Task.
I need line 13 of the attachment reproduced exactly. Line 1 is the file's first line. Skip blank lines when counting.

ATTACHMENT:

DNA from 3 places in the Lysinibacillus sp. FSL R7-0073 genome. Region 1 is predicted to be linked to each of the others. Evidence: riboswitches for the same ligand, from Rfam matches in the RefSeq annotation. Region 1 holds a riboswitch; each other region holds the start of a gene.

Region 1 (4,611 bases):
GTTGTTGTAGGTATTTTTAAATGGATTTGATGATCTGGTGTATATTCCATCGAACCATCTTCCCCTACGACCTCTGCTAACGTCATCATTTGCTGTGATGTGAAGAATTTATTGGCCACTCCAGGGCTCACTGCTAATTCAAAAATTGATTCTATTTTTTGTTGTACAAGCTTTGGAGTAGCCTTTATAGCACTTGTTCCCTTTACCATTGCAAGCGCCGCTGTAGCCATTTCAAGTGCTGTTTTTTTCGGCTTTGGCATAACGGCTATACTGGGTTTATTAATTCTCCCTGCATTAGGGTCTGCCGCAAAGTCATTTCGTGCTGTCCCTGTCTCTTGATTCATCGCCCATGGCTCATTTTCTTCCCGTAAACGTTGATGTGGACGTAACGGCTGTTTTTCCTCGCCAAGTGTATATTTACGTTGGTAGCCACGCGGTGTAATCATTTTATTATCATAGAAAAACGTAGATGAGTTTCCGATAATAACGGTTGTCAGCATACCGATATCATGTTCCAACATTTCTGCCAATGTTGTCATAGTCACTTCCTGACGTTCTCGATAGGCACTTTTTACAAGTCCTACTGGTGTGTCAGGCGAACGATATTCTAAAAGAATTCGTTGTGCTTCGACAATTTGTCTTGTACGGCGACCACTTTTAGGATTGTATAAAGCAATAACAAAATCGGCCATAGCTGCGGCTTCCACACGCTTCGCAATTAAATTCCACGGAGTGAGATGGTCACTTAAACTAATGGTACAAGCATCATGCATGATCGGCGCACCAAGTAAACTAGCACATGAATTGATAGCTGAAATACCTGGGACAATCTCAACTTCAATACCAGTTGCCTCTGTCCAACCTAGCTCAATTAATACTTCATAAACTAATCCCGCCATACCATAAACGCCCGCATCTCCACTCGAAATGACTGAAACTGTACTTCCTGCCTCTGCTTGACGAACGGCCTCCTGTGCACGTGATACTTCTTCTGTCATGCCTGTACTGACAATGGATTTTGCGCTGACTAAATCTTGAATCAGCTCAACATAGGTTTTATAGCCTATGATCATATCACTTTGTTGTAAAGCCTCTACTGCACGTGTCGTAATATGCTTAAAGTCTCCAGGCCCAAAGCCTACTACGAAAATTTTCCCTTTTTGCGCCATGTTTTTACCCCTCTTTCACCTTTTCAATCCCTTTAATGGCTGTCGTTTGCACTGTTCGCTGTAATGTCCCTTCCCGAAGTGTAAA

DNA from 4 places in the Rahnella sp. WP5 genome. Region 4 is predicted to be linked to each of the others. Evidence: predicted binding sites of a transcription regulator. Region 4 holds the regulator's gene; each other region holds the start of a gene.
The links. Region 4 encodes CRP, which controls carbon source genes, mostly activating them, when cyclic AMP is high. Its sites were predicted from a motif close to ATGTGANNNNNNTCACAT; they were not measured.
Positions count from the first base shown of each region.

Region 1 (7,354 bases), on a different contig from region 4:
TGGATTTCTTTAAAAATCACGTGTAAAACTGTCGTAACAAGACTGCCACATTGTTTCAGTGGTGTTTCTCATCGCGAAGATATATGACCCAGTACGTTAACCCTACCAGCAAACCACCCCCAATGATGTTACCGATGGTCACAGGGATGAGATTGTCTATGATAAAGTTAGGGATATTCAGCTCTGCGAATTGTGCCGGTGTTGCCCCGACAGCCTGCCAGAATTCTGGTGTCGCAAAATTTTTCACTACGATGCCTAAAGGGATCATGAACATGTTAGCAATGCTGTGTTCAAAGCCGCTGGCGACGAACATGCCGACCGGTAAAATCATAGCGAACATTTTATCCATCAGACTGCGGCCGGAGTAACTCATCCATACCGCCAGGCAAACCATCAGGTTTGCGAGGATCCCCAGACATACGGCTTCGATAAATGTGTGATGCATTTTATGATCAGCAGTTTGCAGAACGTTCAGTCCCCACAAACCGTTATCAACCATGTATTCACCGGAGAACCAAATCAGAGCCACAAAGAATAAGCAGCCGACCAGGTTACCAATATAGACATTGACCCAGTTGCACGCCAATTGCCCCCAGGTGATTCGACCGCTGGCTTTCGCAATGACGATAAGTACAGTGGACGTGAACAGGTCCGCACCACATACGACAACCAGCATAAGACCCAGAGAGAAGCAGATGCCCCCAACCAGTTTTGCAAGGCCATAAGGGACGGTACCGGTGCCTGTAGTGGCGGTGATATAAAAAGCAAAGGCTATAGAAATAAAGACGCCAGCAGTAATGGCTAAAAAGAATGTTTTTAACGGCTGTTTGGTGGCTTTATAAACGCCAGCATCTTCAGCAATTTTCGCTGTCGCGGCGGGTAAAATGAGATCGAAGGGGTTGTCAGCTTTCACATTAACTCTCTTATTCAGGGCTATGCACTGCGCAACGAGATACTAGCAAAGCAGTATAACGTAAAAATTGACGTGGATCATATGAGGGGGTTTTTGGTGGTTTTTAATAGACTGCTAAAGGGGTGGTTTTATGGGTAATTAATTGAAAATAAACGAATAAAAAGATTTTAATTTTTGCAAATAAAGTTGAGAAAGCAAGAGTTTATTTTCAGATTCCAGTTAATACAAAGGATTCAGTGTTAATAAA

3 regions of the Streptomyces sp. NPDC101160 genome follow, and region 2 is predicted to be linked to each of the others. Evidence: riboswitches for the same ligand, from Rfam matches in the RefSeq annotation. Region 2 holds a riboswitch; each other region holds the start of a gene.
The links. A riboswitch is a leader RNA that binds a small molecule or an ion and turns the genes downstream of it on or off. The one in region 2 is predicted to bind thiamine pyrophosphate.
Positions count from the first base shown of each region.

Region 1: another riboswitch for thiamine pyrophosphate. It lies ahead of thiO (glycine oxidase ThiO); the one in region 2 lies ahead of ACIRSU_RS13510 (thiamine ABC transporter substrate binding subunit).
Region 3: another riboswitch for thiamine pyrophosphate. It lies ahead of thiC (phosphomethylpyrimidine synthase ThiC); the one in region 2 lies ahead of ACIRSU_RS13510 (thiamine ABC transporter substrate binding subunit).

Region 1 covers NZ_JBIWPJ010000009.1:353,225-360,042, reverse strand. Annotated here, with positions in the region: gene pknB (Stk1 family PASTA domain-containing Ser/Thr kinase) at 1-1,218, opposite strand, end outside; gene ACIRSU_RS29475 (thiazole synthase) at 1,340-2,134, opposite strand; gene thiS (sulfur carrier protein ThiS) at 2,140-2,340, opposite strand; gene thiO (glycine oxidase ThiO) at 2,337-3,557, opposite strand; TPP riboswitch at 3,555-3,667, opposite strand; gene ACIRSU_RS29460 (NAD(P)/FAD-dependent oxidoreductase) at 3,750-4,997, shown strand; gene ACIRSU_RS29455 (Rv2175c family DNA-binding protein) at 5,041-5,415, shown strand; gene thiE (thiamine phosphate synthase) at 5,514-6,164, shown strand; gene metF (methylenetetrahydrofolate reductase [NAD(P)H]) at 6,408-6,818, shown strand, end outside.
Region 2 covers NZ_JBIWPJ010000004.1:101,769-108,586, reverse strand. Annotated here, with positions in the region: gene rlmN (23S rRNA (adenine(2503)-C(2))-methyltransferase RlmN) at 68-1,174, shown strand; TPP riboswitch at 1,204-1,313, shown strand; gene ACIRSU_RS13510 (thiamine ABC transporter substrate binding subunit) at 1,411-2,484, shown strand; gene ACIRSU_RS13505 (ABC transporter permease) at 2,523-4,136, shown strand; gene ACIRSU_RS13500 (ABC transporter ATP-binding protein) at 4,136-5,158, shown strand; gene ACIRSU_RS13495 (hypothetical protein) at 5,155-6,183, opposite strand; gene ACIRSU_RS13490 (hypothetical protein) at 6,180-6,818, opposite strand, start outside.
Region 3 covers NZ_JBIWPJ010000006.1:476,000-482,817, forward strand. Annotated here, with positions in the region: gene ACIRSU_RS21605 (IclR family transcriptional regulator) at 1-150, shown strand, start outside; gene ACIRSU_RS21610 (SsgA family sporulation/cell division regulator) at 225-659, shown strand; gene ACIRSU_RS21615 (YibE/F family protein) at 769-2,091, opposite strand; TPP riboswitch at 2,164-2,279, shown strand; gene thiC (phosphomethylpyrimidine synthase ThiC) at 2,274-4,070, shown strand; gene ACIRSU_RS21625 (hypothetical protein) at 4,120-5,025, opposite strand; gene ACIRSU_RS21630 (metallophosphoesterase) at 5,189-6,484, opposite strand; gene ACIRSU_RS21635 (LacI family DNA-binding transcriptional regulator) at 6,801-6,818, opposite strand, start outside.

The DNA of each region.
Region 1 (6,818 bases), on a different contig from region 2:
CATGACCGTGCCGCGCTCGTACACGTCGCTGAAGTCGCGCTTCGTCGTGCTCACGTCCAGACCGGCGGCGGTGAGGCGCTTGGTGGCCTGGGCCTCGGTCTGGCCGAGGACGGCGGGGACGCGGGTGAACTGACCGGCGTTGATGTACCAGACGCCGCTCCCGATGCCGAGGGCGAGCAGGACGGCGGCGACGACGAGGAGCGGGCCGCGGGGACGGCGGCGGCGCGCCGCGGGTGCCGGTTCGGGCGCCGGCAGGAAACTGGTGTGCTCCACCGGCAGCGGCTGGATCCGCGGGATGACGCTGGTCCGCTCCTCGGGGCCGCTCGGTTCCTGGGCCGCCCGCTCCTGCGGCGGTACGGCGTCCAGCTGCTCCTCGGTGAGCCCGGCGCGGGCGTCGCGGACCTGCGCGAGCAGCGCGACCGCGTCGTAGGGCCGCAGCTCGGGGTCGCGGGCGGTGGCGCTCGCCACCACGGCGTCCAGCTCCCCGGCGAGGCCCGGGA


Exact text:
Region 3: another riboswitch for thiamine pyrophosphate. It lies ahead of thiC (phosphomethylpyrimidine synthase ThiC); the one in region 2 lies ahead of ACIRSU_RS13510 (thiamine ABC transporter substrate binding subunit).